Review: A Book of American Martyrs
Gabrielle DeCristofaro • June 28, 2017 • Art
Joyce Carol Oates’s most recent release, A Book of American Martyrs, has several classic themes common of an Oates novel: families beset by tragedy, multiple narrators, and polarized ideologies, all deeply grounded in feminine issues. Oates, whose career has spanned the past five decades, is a master at writing in a tone, as she has with books like We Were the Mulvaneys and especially the four books that comprise her Wonderland series. In this novel, the moment that causes the action for the rest of the narrative occurs right at the beginning. Through the narration of Christian fundamentalist Luther Dunphy we see:
“Already in this instant the trigger was being pulled, the barrels aimed at the abortion doctor at above the level of the chest, and the blast of the first barrel knocked Augustus Voorhees backward and tore into his lower jaw and throat in a way terrible to behold as if the Lord has dealt His wrath with a single smote of a great claw; for shrewdly I aimed high, not knowing if the abortion murderer was wearing a bulletproof vest” (4).
What follows is Dunphy’s story, and his, sometimes cryptic, reasons for seeking out Voorhees as his victim. Dunphy, as a right-wing Christian fundamentalist, living in rural Muskegee Falls, Ohio, and as a member of the “Army of God” believes that his God-given duty is to murder doctors that provide abortions. He claims that he is to defend the defenseless, but we get the sense that isn’t the whole truth.
The mind of Luther is riddled with contradictions. He has abused women in his teens and has a dysfunctional relationship with his wife in their adulthood. But as a narrator, and chief catalyst for the rising action of the novel, he is still one of the characters that readers must associate with. Mostly, though, we don’t ever feel that Luther experiences remorse for anything he has done. He believes it is a mission from God.
Following Dunphy’s perspective, the remainder of the novel is given two female voices. We are initially drawn into the parallels of the two families, the Dunphys and the Voorheeses, through two idealistic men, and then through their young daughters, Dawn Dunphy and Naomi Voorhees. The vast differences between these two characters is wildly pronounced. Naomi is the daughter of a liberal doctor, while Dawn is the daughter of a Christian carpenter.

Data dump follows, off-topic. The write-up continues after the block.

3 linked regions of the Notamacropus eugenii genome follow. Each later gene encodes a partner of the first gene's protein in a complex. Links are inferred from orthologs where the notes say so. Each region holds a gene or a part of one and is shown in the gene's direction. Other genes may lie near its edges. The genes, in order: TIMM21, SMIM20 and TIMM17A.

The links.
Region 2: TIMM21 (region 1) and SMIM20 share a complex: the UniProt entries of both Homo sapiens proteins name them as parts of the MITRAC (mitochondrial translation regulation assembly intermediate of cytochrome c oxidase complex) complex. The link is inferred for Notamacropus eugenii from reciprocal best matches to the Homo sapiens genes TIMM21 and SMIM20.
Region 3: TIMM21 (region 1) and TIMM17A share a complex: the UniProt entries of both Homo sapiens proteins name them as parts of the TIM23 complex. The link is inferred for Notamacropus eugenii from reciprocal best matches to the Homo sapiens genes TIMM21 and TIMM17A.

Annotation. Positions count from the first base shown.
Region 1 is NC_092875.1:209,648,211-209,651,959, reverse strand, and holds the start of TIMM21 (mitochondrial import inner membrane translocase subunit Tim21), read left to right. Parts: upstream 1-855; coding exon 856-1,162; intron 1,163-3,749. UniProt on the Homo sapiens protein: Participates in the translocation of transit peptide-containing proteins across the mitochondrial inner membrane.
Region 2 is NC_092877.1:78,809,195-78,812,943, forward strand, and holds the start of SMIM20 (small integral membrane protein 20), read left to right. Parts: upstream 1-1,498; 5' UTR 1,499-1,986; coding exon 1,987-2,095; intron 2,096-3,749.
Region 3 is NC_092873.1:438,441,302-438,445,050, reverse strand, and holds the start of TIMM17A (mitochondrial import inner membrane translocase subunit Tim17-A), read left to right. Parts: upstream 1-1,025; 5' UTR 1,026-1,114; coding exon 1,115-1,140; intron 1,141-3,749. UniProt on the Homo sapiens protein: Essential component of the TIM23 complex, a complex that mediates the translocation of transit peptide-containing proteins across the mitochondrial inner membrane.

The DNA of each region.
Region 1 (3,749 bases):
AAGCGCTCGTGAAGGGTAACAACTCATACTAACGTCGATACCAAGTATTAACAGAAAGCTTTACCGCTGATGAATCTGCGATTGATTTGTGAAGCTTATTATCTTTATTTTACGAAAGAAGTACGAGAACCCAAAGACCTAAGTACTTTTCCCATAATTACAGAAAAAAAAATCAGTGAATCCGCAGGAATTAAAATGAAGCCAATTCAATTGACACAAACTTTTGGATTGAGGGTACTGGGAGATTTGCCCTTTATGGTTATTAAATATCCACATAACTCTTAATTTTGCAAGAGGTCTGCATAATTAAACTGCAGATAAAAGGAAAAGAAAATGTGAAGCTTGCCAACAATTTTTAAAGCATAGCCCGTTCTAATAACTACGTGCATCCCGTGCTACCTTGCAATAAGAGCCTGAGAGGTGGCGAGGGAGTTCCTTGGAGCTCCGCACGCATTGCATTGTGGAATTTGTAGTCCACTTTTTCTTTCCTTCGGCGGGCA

As is common in an Oates novel, there is a female victim of sexual assault. While this particular attack short-lived, the events leading up to it causes tension. The effects of which permeate throughout the rest of the novel, in a more proactive way, as Dawn does not let herself become a victim. As perhaps is different from, say, how a liberal woman might react to a rape, Dawn turns this moment into something for God and becomes a boxer. Her life as a boxer raises questions about women’s roles in male dominated arenas, and how a woman is used as a product rather than awarded for her talents and abilities.
We are also made to consider throughout the novel: Who is more righteous? The right-wing Christian fundamentalists that do not abort their daughter, even though they know she will be born with down’s syndrome? Or the liberal lawyer and her husband that provides abortions, then adopts a child from China, even though they already have two children of their own?
While these are vastly polarizing ideologies and lifestyles that are being presented in this narrative, we are still afforded the emotion of sympathy with characters that may have the complete opposite ideology of our own. Is this a type of narrative Stockholm Syndrome? No matter what our personal ideologies are, we are left to associate our emotions with people from both ends of a very wide spectrum.
Further, Oates, as always shows a mastery of her subjects through the esoteric languages of the people she is depicting. In A Book of American Martyrs, they are the medical field and Christianity, and the permeation of such tones set by different sectors of America. Her use of language, depending on the narrator at the time, will indicate the level of education. When the reader is in the shoes of a Dunphy, she uses short sentences and phrases and choice words in parentheses. She is able to show both sides of this issues, while remaining fair by never taking a side with her own voice and opinions.
Many instances play on the imagery of America. Christians protesting outside several of Voorhees’s practices are reminiscent of times when members of the Westboro Baptist Church have protested outside of Planned Parenthood. Further, prescription pill abuse is touched upon, and has become a well-documented epidemic in America.
There’s some extreme violence, along with the painful rising and falling action throughout A Book of American Martyrs. One belief system is murdered by another belief system. However, it is the younger generation, only informed by the ideologies of their parents, that are capable of being reborn into responsible adults. There isn’t always redemption in an Oates novel, but the natural course of this story allowed for it.Available at the Boulder Bookstore